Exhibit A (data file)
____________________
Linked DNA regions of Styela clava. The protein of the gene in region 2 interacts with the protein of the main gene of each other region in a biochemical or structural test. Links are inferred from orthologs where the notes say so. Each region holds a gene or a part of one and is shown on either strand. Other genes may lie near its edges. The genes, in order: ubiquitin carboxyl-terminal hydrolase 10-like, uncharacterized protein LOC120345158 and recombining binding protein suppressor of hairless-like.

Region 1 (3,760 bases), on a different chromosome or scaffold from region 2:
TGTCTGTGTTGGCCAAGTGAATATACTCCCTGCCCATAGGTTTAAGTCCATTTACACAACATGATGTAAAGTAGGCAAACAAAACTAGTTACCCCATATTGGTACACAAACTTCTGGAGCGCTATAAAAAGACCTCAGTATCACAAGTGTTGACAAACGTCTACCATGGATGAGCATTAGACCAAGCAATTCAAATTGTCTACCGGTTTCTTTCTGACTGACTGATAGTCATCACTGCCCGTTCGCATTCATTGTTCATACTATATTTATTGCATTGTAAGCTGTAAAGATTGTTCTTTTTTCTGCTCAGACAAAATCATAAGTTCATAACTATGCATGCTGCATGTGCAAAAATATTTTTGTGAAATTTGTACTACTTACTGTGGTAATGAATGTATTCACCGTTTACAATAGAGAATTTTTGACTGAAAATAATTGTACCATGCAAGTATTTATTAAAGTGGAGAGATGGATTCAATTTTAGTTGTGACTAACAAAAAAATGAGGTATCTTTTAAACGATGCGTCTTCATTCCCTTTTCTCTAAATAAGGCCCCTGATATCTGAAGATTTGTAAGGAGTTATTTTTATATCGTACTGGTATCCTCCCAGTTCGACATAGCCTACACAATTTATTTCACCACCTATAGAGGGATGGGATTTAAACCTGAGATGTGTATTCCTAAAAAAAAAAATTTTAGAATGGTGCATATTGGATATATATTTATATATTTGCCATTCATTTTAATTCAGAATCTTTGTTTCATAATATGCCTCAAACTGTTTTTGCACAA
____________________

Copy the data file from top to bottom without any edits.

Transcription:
Linked DNA regions of Styela clava. The protein of the gene in region 2 interacts with the protein of the main gene of each other region in a biochemical or structural test. Links are inferred from orthologs where the notes say so. Each region holds a gene or a part of one and is shown on either strand. Other genes may lie near its edges. The genes, in order: ubiquitin carboxyl-terminal hydrolase 10-like, uncharacterized protein LOC120345158 and recombining binding protein suppressor of hairless-like.

Region 1 (3,760 bases), on a different chromosome or scaffold from region 2:
TGTCTGTGTTGGCCAAGTGAATATACTCCCTGCCCATAGGTTTAAGTCCATTTACACAACATGATGTAAAGTAGGCAAACAAAACTAGTTACCCCATATTGGTACACAAACTTCTGGAGCGCTATAAAAAGACCTCAGTATCACAAGTGTTGACAAACGTCTACCATGGATGAGCATTAGACCAAGCAATTCAAATTGTCTACCGGTTTCTTTCTGACTGACTGATAGTCATCACTGCCCGTTCGCATTCATTGTTCATACTATATTTATTGCATTGTAAGCTGTAAAGATTGTTCTTTTTTCTGCTCAGACAAAATCATAAGTTCATAACTATGCATGCTGCATGTGCAAAAATATTTTTGTGAAATTTGTACTACTTACTGTGGTAATGAATGTATTCACCGTTTACAATAGAGAATTTTTGACTGAAAATAATTGTACCATGCAAGTATTTATTAAAGTGGAGAGATGGATTCAATTTTAGTTGTGACTAACAAAAAAATGAGGTATCTTTTAAACGATGCGTCTTCATTCCCTTTTCTCTAAATAAGGCCCCTGATATCTGAAGATTTGTAAGGAGTTATTTTTATATCGTACTGGTATCCTCCCAGTTCGACATAGCCTACACAATTTATTTCACCACCTATAGAGGGATGGGATTTAAACCTGAGATGTGTATTCCTAAAAAAAAAAATTTTAGAATGGTGCATATTGGATATATATTTATATATTTGCCATTCATTTTAATTCAGAATCTTTGTTTCATAATATGCCTCAAACTGTTTTTGCACAA